"veganism is the wellness industry’s new cash cow."
David Cox - The Guardian
I have been meaning to do a post on veganism for some time, although it always has seemed too big a subject really.
Anyway, as you know I get The Guardian's weekly newsletter which often supplies me with ideas or tempting recipes.
Of late and somewhat subconsciously I think, I have noticed more and more vegan articles, and vegetarian ones too. And this week in particular as I initially scanned the list I thought that it was almost all vegan. Well that was the impression I had. So today I actually counted them and rather surprised myself. Of 14 articles, 4 were specifically vegan - well one didn't mention the word but it was - and 4 and a half were vegetarian. So over half of the total if you count the vegetarian ones. Now to be fair it is January - or Veganuary as they call it, which is the month when you give up eating animal products. I checked the numbers of participants - for it is an actual organisation which began in the UK. And it's a bit confusing because the numbers seem to move around a bit depending on which website you look at but it looks to me as if last year worldwide it was 450,000 who officially signed up - this year 350,00. Now if those figures are correct you'd be a bit worried if you were an enthusiastic vegan wouldn't you? But of course, there are lots of people who might do the vegan thing for a month and not register. Even so - even if it's a million, on a world scale that's not a lot is it? But then again the bulk of the world would not know about Veganuary necessarily and they might still be vegan. And do those numbers include people who are already vegan anyway?
The point is, I guess, that like most minorities these days, they are noisy and messianic and so you hear a lot about them. I think the UK numbers are something, like around 1 million vegans and 2 and a half million vegetarian. A lot and growing, but still very low in terms of the main population. In one way it is very, very good that minorities these days have found their voice and are allowed, even encouraged to raise it. On the other hand it tends to give a distorted picture of what the actual situation is. If one does not belong to a minority one tends to be ignored. Well also probably fair enough. If you are not a minority you tend not to have any problems so don't need any special attention. Except it sometimes makes you feel guilty for just being lucky.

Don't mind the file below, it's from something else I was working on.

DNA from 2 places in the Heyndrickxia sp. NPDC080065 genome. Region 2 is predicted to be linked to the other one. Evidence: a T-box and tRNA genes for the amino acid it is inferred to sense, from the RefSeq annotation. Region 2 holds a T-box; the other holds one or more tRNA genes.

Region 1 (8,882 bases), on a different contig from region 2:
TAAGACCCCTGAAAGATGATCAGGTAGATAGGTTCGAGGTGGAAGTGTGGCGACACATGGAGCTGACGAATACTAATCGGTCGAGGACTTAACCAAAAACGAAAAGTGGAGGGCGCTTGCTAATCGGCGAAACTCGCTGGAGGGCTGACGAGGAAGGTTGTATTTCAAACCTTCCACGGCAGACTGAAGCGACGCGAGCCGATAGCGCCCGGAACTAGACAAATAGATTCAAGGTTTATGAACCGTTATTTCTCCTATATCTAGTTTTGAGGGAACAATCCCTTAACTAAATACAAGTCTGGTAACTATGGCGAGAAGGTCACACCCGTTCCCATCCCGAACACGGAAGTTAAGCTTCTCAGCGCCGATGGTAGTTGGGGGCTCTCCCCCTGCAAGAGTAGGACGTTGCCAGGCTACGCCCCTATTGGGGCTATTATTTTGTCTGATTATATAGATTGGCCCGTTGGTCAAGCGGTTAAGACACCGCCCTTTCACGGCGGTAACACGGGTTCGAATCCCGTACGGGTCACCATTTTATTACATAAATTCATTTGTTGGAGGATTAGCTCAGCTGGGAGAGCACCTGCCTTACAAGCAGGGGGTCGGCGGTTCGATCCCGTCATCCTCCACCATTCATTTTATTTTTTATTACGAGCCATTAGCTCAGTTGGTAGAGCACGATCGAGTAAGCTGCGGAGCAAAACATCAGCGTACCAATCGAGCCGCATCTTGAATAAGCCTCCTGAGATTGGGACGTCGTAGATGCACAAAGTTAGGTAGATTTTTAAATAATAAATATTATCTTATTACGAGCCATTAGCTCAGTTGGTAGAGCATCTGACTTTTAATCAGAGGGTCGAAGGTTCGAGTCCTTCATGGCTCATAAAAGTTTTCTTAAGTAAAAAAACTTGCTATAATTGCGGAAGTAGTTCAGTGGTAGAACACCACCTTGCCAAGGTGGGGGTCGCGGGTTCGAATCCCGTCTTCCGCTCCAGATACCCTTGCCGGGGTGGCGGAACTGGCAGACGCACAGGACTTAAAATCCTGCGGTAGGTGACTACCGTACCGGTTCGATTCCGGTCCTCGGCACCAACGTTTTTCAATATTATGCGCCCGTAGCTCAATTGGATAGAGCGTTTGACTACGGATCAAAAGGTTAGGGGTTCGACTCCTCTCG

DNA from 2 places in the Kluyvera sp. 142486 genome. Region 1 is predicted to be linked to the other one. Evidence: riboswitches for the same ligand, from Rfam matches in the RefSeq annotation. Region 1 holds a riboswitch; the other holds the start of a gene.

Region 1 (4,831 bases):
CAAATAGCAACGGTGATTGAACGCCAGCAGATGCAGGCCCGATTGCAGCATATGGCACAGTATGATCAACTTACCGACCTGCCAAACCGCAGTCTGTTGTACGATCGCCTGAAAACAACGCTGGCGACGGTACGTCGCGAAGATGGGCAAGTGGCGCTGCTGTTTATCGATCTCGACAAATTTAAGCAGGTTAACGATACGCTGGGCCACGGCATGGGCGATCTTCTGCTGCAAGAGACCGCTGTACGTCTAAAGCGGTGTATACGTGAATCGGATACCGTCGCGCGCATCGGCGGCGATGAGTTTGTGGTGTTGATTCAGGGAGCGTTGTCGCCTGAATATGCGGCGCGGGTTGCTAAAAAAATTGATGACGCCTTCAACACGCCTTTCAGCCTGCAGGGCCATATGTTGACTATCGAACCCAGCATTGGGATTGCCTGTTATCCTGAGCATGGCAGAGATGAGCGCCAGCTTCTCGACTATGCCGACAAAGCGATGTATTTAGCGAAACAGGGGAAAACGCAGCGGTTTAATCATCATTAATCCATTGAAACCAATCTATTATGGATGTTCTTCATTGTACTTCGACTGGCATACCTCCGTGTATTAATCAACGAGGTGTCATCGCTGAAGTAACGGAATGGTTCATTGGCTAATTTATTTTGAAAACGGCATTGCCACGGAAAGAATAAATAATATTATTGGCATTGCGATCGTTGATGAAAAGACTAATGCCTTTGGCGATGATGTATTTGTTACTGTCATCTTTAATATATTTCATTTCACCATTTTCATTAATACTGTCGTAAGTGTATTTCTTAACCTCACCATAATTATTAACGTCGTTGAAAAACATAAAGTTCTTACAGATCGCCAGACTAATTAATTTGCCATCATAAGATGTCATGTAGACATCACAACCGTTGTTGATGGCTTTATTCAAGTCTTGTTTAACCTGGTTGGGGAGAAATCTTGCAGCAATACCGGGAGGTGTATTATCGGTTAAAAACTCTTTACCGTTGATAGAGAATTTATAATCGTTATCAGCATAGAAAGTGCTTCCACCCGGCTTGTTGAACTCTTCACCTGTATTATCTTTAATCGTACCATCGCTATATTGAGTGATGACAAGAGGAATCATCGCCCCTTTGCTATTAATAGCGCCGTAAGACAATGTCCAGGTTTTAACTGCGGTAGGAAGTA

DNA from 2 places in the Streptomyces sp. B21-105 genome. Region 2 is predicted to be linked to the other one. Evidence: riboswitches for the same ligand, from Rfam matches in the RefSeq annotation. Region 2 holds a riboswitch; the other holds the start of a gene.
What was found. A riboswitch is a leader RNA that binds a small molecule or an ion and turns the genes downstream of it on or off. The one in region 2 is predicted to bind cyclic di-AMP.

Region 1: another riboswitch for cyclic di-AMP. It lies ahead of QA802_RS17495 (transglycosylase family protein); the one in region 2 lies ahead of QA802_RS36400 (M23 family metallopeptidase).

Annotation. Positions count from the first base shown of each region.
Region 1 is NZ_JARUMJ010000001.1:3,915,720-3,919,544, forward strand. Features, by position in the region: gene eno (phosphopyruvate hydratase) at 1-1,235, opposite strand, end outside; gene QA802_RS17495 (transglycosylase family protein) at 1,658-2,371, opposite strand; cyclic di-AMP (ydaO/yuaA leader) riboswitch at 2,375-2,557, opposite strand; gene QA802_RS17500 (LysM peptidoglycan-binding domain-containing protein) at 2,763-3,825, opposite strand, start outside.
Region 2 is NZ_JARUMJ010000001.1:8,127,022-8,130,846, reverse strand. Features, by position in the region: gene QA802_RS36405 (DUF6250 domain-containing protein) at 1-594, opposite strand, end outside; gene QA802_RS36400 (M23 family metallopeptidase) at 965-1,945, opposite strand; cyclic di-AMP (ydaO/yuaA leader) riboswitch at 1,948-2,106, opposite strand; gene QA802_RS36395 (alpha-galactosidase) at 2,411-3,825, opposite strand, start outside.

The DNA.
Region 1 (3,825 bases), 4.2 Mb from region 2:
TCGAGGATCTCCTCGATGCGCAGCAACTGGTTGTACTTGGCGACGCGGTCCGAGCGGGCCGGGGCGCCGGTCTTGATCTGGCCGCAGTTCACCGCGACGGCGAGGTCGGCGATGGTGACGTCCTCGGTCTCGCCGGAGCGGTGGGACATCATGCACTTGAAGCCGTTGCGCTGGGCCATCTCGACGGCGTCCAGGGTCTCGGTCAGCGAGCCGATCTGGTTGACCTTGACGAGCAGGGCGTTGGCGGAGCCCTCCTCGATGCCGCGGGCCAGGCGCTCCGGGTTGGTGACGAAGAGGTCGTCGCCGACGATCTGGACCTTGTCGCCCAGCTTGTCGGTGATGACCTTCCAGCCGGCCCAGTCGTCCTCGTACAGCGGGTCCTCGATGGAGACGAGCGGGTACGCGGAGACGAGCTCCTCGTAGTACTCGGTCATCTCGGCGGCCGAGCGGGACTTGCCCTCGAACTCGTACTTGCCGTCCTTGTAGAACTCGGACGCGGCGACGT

So first of all is Veganism a good thing? Well from the point of view of the animals, yes, of course. The environment and sustainability too. Well sustainability maybe not - some fruit and vegetables are not sustainably grown, and also let's not even get into all the things that go into some of those pretend meat things.
There are plenty of superstars and sports stars out there trumpeting the virtues of a vegan diet and how it can do all manner of wonderful things, both physically and mentally. I have now read quite a few articles one the health virtues and have come to the conclusion, that like vegetarianism, but to a greater degree, if you are careful about what you eat, then you will probably get just about everything you need - except for vitamin B12 - everyone is agreed on that one - and calcium, Vitamin D, and iron. Which, of course can be replaced with supplements, but as one writer said, if you are taking that many supplements it can't really be good can it?
“It’s restrictive and unless we pay attention to the elements of the diet that it excludes, then we might be putting ourselves at risk of developing deficiency-related problems." David Rogerson
I confess I get a tiny bit bored with reading about all the actual health benefits, or disadvantages, particularly when the Terminology becomes more 'scientific', but it seems to me that there is some worry about bone density, gut health and even some mental issues. Overall I suspect that dietitians think a Mediterranean diet is the best option. Eat much less meat and fish, and lots more vegetables, and legumes. And I guess that's what I'm trying to do at home. So far so good really although I'm not doing that well on the legumes. I really have to do something about those beans in the pantry. I should add legumes to my 'once a week' list.
Veganism though often seems to be more than a diet doesn't it? It's a cause, and there are stories of people being attacked rather nastily for giving up on veganism for example, not to mention diary and meat producers. Vegans tend to be a bit more fanatical than vegetarians - or is it that just like every other minority, religion and cult the fanatics amongst them make the loudest noise, whilst the 'ordinary' members just carry on doing their thing without causing a stir.